The 2012 Cadillac Escalade Hybrid has always had questionable "green" credentials since its debut in 2008. A massive, blinged-out, eight-seater that can tow up to 5,800 pounds and sells for $73,850 to $85,845, the Escalade Hybrid gets 20 mpg city and 23 highway. Considering this SUV is 17 feet long and weighs more than 3 tons, that's not as bad as it sounds, and, shockingly, the hybrid Escalade has 40 percent better fuel efficiency than its non-hybrid siblings in the model line.
A hold over form 2011, the only changes for the new model year are better anti-theft devices and enhancements to the navigation system. The Escalade shares the same hybrid system as the Chevrolet Tahoe and the GMC Yukon. All sit atop the same platform. Under the hood you'll find a 6-liter V8 making 332 hp, two 50 kw motor generators powered by a 300-volt nickel-metal hydride battery pack, and a two-mode hybrid transmission.
Essentially the systems play a constant game of trade off. At low speeds the electric system takes over when possible, but the Escalade can only manage two miles on all-electric power at speeds up to 35 mph. Out on the highway, the electric motors serve to boost power. The goal is the best fuel consumption possible, and, for what it is, the Escalade hybrid juggles its options well. The fact that four of the eight cylinders can take a break when a V4 is the best choice certainly helps, and this is generally the case in highway driving with speeds falling in the 40-70 mph range.
Well known for high-profile luxury, the Escalade Hybrid has the same ability to both impress and mildly repel as it's gas-only brothers. After all, you're not going to be able to ignore 22-inch chrome alloy wheels. The hybrid's opulent cabin is also distinguished by additional guages that monitor overall efficiency with more hybrid operation stats displaying on the screen of the nav unit. Other standards include remote start, heated and cooled seats, leather on all rows, and the expected tech -- Bluetooth, USB, iPod port, Bose audio, backup camera, blind spot detection, and a power lift gate. Opt for the Platinum version and you upgrade to French stitching, heated and cooled cupholders, and dual screens on the back of the headrests for the rear entertainment system.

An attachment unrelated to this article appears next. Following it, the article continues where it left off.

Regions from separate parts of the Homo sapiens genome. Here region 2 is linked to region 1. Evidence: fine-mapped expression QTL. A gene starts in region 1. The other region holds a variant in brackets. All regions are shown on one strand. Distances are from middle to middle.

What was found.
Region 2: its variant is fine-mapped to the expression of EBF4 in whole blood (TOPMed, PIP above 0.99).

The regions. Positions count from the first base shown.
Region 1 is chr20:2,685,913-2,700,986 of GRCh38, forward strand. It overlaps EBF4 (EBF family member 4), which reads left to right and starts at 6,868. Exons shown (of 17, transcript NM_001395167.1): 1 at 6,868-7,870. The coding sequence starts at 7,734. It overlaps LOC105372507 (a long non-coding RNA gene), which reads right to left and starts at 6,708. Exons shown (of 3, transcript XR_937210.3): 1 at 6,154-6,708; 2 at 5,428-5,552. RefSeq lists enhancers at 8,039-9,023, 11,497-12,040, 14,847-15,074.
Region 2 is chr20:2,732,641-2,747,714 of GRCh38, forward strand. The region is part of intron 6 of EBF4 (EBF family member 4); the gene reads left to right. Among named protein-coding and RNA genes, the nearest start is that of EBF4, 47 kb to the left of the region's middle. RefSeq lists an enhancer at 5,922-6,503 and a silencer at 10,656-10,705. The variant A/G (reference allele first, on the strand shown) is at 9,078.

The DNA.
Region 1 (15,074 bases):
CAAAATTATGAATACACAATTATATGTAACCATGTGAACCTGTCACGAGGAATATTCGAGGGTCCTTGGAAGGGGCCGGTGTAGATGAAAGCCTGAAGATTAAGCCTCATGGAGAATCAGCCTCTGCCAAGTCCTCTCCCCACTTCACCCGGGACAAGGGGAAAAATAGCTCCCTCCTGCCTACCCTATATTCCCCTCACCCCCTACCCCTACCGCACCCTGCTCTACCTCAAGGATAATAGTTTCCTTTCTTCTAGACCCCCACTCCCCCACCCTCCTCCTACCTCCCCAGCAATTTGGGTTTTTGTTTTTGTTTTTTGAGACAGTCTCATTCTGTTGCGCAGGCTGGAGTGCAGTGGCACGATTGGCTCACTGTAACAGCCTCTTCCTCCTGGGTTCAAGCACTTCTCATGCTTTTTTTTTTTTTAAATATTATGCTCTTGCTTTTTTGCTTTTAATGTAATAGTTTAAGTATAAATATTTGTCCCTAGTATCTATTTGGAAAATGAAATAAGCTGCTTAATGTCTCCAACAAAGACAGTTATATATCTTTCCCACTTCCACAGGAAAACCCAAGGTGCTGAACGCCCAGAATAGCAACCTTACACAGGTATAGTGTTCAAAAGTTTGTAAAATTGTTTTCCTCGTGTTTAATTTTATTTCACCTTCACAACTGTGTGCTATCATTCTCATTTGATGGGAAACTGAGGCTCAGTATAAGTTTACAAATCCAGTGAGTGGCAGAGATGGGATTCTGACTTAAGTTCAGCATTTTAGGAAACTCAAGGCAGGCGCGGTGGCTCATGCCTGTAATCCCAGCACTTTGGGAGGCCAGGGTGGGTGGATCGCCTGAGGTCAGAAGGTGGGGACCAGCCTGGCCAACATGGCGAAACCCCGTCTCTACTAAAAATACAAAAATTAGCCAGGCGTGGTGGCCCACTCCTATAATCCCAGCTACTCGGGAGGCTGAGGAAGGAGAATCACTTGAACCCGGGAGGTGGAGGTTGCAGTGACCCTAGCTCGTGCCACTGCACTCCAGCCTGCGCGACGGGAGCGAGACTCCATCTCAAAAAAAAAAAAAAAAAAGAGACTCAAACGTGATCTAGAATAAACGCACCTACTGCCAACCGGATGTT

While the towing capacity is certainly up to par, the Escalade's interior cargo room isn't, with just 16.9 cubic feet behind the third row. The seat backs can be folded down for more space, but you don't get a flat surface. The second row can tumble forward, but it's all awkward and annoying. This is not an SUV designed for hauling, but rather for cruising around in style.
Not surprisingly, the ride is truck-ish, but this big beast takes a corner well, and on the highway it's a long, steady glide with acceleration like silk. Want a luxury road trip? Hard to go wrong with the Escalade. There are two trims, with the standard model available in two and four-wheel drive at $73,850 and $76,400 respectively. At the Premium level you'll pay $83,295 and $85,845 each.
Other hybrids to consider in this class? Well, there's the GMC Yukon Denali with equal seating and towing for $10,000 less or the Audi A7 TDI diesel with room for seven, AWD, and $24,950 off the Escalade's sticker shock. Either way? You have a behemoth that pretends to fuel efficiency. The 2012 Escalade Hybrid is big, luxurious, and technically "green," but let's not be coy, the shade of green is very pale. Need room for eight, massive towing capacity, and want to do it with luxury bordering on decadence? You'll love the Escalade Hybrid.